During angioplasty, the balloon is placed inside the stent and inflated, which opens the stent and pushes it into place against the artery wall to keep the narrowed artery open. Because the stent is like woven mesh, the cells lining the blood vessel grow through and around the stent to help secure it. Your doctor may use a bare metal stent or a drug-eluting stent.
Drug-eluting stents. All stents have a risk that scar tissue will form and narrow the artery again. This scar tissue can block blood flow. To help prevent this blockage, drug-eluting stents are coated with drugs that prevent the scar tissue from growing into the artery. Drug-eluting stents may lower the chance that you will need a second procedure (angioplasty or surgery) to open the artery again.
A stent is designed to:
-Press the plaque against the artery walls and open up the artery, thereby improving blood flow.
-Keep the artery open after the balloon is deflated and removed.
-Seal any tears in the artery wall.
-Prevent the artery wall from collapsing or closing off again (restenosis).
-Prevent small pieces of plaque from breaking off, which might cause a heart attack.

Alternative Medicines for a Healthy Heart

There are several alternative medicines that may be effective in lowering cholesterol and preventing some types of heart disease, including:

-Blond psyllium
-Coenzyme Q10
-Oats and oat bran
-Omega-3 fatty acids
-Plant stanols and sterols, such as beta-sitosterol and sitostanol

As with any alternative medicine, talk to your doctor before adding any new supplements to your treatment regimen. Even natural medicines and herbal supplements can interact with medications you’re taking.

Brisk Walking: The Best Medicine

Don’t Indians walk for even 30 minutes in a day? If a recent survey conducted by the Public Health Foundation and the World Heart Foundation is to be believed, the answer is that they do not.
The foundation, which interviewed 1,021 adults above 18 years of age, has found that 46 per cent of the people they spoke to did not walk for 30 minutes every day. Not only that, they didn’t understand the concept of brisk walking.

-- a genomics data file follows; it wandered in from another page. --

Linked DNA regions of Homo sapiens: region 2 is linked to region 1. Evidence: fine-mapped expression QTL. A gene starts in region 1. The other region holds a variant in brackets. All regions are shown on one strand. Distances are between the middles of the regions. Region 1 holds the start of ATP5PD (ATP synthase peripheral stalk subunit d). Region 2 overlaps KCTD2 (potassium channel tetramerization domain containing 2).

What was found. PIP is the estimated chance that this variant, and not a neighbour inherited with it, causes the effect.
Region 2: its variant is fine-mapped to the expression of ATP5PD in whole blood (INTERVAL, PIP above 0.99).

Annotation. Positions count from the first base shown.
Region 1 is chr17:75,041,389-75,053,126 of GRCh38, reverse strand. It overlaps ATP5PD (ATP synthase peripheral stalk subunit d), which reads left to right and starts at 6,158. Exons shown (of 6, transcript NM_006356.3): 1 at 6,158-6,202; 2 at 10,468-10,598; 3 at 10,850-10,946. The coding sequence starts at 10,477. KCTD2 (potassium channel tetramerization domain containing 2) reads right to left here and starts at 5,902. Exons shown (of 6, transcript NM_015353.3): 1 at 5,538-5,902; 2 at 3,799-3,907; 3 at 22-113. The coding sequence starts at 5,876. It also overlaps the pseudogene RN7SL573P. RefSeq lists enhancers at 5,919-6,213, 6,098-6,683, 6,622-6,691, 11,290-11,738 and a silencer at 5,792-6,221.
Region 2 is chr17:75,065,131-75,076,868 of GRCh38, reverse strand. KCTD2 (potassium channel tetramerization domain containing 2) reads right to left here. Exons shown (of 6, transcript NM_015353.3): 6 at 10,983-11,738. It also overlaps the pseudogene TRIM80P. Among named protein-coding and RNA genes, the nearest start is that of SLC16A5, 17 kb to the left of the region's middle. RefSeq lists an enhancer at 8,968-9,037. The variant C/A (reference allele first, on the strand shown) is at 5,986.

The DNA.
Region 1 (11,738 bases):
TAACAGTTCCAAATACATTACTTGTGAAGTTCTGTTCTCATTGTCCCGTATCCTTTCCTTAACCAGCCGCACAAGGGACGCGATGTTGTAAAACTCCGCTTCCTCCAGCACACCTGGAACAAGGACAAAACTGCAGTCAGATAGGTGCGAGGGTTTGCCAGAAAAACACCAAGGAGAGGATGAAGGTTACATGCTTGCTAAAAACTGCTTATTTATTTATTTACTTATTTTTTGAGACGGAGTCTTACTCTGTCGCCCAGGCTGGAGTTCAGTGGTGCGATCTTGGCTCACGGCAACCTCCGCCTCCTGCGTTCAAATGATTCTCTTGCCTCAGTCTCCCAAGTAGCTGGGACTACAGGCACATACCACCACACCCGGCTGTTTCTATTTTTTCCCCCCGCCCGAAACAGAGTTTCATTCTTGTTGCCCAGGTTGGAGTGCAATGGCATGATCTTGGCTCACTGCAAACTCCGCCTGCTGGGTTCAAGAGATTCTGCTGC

Brisk walking means walking four kilometers in 60 minutes and breaking into a sweat. When this happens, the heart muscles become strong and are able to pump blood to all the parts of the body. The concept of brisk walking is to also evaluate the physical fitness of the body. Physical fitness is when the body does not get exhausted or tired too easily after walking three to four kilometers. Sometimes, some people become breathless while climbing stairs, a sign of “poor physical fitness”.
Earlier studies have shown that walking reduces the risk of cardiovascular diseases as it makes the heart muscles strong.

Worldwide Rising of Peripheral Artery Disease!

The number of people with peripheral artery disease — a debilitating condition that can lead to heart attack and stroke — rose nearly 24 percent, from 164 million to 202 million worldwide, over the past decade.

An analysis from 2000 to 2010 found that although rates of peripheral artery disease are increasing in all parts of the world, 70 percent (140 million) of sufferers live in low- or middle-income countries, mainly in southeast Asia (54 million) and western Pacific regions (46 million).
Peripheral artery disease is caused by plaque accumulation in arteries that carry blood to the limbs. The condition increases the risk of heart attack and stroke and severely limits walking ability.
The analysis of published studies on peripheral artery disease also revealed that the number of people with the condition increased nearly 29 percent in low-income countries and by 13 percent in high-income countries, mainly in Europe, where there were 40.5 million cases in 2010.
Longer life expectancy and changing lifestyles appear to be driving this dramatic rise. There was a more than 35 percent increase in cases among people older than 80, and peripheral artery disease now affects one in 10 people aged 70 and one in six people older than 80.
Rates of the disease are higher among men in high-income countries than men in low- and middle-income countries, and it may be more common in women — especially younger women — than in men in low- and middle-income countries, according to the findings, which were published July 31 in the journal The Lancet.
Many of the main risk factors for peripheral artery disease — such as smoking, diabetes, high blood pressure and high cholesterol — are the same as those for other major cardiovascular diseases and can be prevented and treated, the analysis confirmed.